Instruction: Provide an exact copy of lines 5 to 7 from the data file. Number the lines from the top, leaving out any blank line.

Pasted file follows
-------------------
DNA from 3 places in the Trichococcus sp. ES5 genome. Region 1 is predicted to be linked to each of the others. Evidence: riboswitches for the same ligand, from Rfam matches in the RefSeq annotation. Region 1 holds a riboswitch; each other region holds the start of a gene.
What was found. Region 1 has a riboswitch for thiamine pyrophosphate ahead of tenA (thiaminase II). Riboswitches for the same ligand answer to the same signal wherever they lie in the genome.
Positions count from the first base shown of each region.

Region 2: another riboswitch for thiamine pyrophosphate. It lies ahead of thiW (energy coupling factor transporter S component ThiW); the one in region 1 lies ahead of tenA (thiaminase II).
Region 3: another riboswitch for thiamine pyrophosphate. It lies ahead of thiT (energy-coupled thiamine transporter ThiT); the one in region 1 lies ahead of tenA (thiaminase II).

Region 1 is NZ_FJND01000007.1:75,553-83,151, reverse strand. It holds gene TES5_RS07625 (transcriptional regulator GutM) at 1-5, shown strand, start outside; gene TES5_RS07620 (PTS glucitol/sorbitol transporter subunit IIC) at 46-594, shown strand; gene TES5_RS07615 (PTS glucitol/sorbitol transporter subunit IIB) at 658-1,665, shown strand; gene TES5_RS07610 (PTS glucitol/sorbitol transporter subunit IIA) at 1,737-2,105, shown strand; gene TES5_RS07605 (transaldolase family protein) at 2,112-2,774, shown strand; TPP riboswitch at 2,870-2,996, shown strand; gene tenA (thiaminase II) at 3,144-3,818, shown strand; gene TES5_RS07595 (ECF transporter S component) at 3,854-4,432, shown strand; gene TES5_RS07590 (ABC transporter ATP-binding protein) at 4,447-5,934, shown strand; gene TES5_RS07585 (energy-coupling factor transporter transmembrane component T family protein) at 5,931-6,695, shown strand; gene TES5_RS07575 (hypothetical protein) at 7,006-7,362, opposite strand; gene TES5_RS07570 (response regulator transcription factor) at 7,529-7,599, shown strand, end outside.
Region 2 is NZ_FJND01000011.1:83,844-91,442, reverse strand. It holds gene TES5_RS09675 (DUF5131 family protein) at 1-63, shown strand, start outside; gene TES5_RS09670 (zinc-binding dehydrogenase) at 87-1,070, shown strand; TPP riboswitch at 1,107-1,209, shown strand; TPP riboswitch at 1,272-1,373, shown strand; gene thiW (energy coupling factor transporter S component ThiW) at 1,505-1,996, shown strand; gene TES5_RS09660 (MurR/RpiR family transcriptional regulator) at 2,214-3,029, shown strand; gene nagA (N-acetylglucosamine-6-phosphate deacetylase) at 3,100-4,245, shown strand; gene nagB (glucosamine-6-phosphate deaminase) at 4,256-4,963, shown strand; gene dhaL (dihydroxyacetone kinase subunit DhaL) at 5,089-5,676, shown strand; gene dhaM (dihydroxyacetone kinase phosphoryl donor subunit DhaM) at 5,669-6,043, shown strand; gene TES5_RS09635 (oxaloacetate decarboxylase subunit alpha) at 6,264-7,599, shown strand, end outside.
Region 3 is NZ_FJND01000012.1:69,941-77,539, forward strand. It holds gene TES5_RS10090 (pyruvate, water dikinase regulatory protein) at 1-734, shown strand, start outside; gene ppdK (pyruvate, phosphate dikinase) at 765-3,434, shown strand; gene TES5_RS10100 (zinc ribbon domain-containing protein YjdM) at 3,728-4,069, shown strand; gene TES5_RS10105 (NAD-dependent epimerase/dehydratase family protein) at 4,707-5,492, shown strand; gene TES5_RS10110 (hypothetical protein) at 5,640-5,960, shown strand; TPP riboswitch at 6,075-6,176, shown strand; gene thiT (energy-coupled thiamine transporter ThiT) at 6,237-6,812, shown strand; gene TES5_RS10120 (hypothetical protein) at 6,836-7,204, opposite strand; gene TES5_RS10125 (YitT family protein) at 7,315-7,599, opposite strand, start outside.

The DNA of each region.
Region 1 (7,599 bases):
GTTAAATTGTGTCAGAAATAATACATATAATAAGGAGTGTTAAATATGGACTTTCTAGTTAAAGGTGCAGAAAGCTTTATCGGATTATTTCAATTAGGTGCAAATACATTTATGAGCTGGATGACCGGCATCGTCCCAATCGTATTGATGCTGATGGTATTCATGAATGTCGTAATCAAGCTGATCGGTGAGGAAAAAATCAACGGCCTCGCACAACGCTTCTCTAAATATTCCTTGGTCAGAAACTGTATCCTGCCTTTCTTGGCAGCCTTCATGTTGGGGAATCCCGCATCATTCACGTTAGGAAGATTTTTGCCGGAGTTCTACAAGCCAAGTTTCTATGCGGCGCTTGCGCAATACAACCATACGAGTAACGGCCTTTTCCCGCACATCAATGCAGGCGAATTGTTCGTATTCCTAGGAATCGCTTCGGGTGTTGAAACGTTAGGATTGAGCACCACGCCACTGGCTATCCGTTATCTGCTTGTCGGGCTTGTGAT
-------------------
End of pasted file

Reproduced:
Region 3: another riboswitch for thiamine pyrophosphate. It lies ahead of thiT (energy-coupled thiamine transporter ThiT); the one in region 1 lies ahead of tenA (thiaminase II).

Region 1 is NZ_FJND01000007.1:75,553-83,151, reverse strand. It holds gene TES5_RS07625 (transcriptional regulator GutM) at 1-5, shown strand, start outside; gene TES5_RS07620 (PTS glucitol/sorbitol transporter subunit IIC) at 46-594, shown strand; gene TES5_RS07615 (PTS glucitol/sorbitol transporter subunit IIB) at 658-1,665, shown strand; gene TES5_RS07610 (PTS glucitol/sorbitol transporter subunit IIA) at 1,737-2,105, shown strand; gene TES5_RS07605 (transaldolase family protein) at 2,112-2,774, shown strand; TPP riboswitch at 2,870-2,996, shown strand; gene tenA (thiaminase II) at 3,144-3,818, shown strand; gene TES5_RS07595 (ECF transporter S component) at 3,854-4,432, shown strand; gene TES5_RS07590 (ABC transporter ATP-binding protein) at 4,447-5,934, shown strand; gene TES5_RS07585 (energy-coupling factor transporter transmembrane component T family protein) at 5,931-6,695, shown strand; gene TES5_RS07575 (hypothetical protein) at 7,006-7,362, opposite strand; gene TES5_RS07570 (response regulator transcription factor) at 7,529-7,599, shown strand, end outside.
Region 2 is NZ_FJND01000011.1:83,844-91,442, reverse strand. It holds gene TES5_RS09675 (DUF5131 family protein) at 1-63, shown strand, start outside; gene TES5_RS09670 (zinc-binding dehydrogenase) at 87-1,070, shown strand; TPP riboswitch at 1,107-1,209, shown strand; TPP riboswitch at 1,272-1,373, shown strand; gene thiW (energy coupling factor transporter S component ThiW) at 1,505-1,996, shown strand; gene TES5_RS09660 (MurR/RpiR family transcriptional regulator) at 2,214-3,029, shown strand; gene nagA (N-acetylglucosamine-6-phosphate deacetylase) at 3,100-4,245, shown strand; gene nagB (glucosamine-6-phosphate deaminase) at 4,256-4,963, shown strand; gene dhaL (dihydroxyacetone kinase subunit DhaL) at 5,089-5,676, shown strand; gene dhaM (dihydroxyacetone kinase phosphoryl donor subunit DhaM) at 5,669-6,043, shown strand; gene TES5_RS09635 (oxaloacetate decarboxylase subunit alpha) at 6,264-7,599, shown strand, end outside.